Security up at porous Afghan border
The US, Pakistan coordinate troops to prevent militants from fleeing to either side.
Wednesday's insurgents sent text messages to contacts in Pakistan before launching an attack on three government offices that left 28 people dead, Afghanistan's intelligence chief told reporters. Previous high-profile attacks in the capital have also been blamed on militants based in Pakistan.
In recent months, however, the US and Pakistani militaries have begun cooperating to try to secure the border by sharing intelligence and coordinating offensives on either side of it.
"We've gone from almost a stalemate situation in the mountains to gaining an advantage we didn't have before," says Col. John Spiszer, the commander of US forces in the northeastern border areas.
For years, Afghan and Western officials have complained that the lack of coordination with Pakistan was undermining the war effort in Afghanistan. The problem became so grave in US eyes that President Obama appointed veteran diplomat Richard Holbrooke as special representative to both nations. He arrived in Kabul Thursday from Pakistan as part of a regional tour.
Afghan insurgents fighting near the border often cross into Pakistan when under US military pressure; Pakistani militants filter into Afghanistan to join the insurgency there. For years, weapons and insurgents have been able to slip through mountain defiles along the border with little difficulty.
"The US needs Pakistan to help block the border," says Haroun Mir with the Kabul-based Afghan Center for Research and Policy Studies. "The initial signs say that the cooperation is working, but we should wait and see how it goes over the long term."
"Without Pakistan's military cooperation," he adds, "it will be impossible to win this war."
While American and Pakistani military officials began sharing information in 2007, only in the fall of 2008 did the militaries start collaborating on a closer level.
The rise of a common enemy – Taliban-linked insurgents are at war with the Afghan and Pakistani governments – pushed the two militaries to closer cooperation, analysts say. For example, TNSM, an extremist group led by Maulana Fazlullah in control of Pakistan's Swat district, is also very active in the Afghan border provinces, according to US intelligence officers.
The cornerstone of the US and Pakistan's new joint effort is a US military campaign launched last fall in the Afghan border region dubbed Operation Lionheart, which seeks to complement Pakistani military offensives in the Pakistani tribal districts of Bajaur and Mohmand.
The militaries coordinate their movements so that insurgent escape routes are cut off: Pakistan's role is to block Afghan insurgents from fleeing into Bajaur, and US forces are to stop Pakistanis from escaping into the neighboring Afghan province of Kunar.
When US commanders receive word that the Pakistani Army is operating in a particular area, they send troops to the Afghan side of the border, Colonel Spiszer explains. "At this point, this means [sending] a four-vehicle patrol, but it's better than nothing."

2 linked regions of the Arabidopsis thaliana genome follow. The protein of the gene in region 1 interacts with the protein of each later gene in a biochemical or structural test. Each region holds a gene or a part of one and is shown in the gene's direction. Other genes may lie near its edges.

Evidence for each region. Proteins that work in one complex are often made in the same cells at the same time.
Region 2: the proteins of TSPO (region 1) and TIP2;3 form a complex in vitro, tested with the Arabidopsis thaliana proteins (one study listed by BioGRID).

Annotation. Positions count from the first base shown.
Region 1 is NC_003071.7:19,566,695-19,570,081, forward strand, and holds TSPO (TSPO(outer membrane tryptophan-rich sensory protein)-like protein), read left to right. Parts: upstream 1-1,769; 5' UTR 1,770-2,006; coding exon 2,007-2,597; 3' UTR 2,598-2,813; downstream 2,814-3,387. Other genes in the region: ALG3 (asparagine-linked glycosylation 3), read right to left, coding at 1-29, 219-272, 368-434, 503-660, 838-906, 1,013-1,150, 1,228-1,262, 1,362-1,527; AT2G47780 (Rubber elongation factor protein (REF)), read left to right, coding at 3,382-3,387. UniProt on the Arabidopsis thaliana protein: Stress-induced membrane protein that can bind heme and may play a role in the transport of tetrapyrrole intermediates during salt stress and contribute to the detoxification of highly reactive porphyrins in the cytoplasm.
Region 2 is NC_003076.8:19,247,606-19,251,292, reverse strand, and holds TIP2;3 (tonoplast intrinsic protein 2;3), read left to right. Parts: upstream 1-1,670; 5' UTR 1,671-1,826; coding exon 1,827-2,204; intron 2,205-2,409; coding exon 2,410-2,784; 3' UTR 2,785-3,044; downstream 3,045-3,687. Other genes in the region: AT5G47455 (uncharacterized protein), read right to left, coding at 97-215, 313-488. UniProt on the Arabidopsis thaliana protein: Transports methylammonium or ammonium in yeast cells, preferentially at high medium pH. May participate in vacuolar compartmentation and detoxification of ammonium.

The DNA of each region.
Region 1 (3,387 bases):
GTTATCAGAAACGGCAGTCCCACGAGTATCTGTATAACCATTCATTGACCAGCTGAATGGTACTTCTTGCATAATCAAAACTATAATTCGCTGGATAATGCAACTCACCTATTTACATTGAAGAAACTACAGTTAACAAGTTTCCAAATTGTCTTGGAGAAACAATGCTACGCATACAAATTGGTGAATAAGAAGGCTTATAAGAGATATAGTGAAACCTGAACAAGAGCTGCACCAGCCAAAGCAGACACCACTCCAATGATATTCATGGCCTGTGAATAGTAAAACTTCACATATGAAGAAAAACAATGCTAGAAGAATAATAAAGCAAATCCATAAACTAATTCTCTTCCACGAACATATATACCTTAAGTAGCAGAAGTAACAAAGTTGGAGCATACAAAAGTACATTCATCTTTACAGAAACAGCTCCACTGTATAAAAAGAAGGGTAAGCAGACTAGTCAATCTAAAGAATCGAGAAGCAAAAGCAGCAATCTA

US forces also communicate often with their counterparts across the border, and field commanders on both sides meet to exchange information and discuss tactics.
Commanders are also reinforcing troop strength along the border. A new US battalion recently arrived in Kunar, part of a likely escalation of US forces here.
Over the past year, US forces helped initiate a recruiting drive for the Afghan Border Police (ABP). In Afghan provinces near Bajaur, the ranks of the ABP have almost tripled, according to US military officials.
While the winter months usually see a lull in fighting in Afghanistan, as guerrillas head to warmer climes in Pakistan, the tightened border may be keeping more fighters in the country. Insurgent-initiated attacks in Kunar more than doubled in January compared with the same period last year, says Sami Kovanen, a security analyst in Kabul.
In addition, most of the attacks failed to kill US troops, who have low casualty rates in Kunar despite the high levels of violence there. Spiszer suggests that guerrillas may be having a harder time bringing casualty-inducing heavy artillery into the country.
At the same time, tensions still exist between the allies. The CIA and Special Forces – which operate outside the US military command that is cooperating with Pakistani forces – have repeatedly fired missiles into Pakistani territory, an issue that inflames lawmakers and locals there.
Some US officials say Pakistan covertly supports certain militant groups that are active in Afghanistan. These groups are not at war with Islamabad and instead reserve their fire for American troops. Such groups include the Haqqani network, which has a strong presence in southeastern Afghanistan, and Lashkar-e-Taiba (blamed by India for the Mumbai attacks), which is very active in Kunar.
Military officials say that such tensions are primarily political and don't affect combat operations.
Longstanding frictions also exist between Kabul and Islamabad. But officials say that the greater military cooperation on the border has brought the Afghan and Pakistani militaries closer together as well.
"Whereas the Afghan border police and the Pakistani [forces] once had significant disagreements, they are now sitting down and having tea together," says Capt. Benjamin Brink, an officer involved in coordinating border activities. "They realized over the last year that there is a common foe."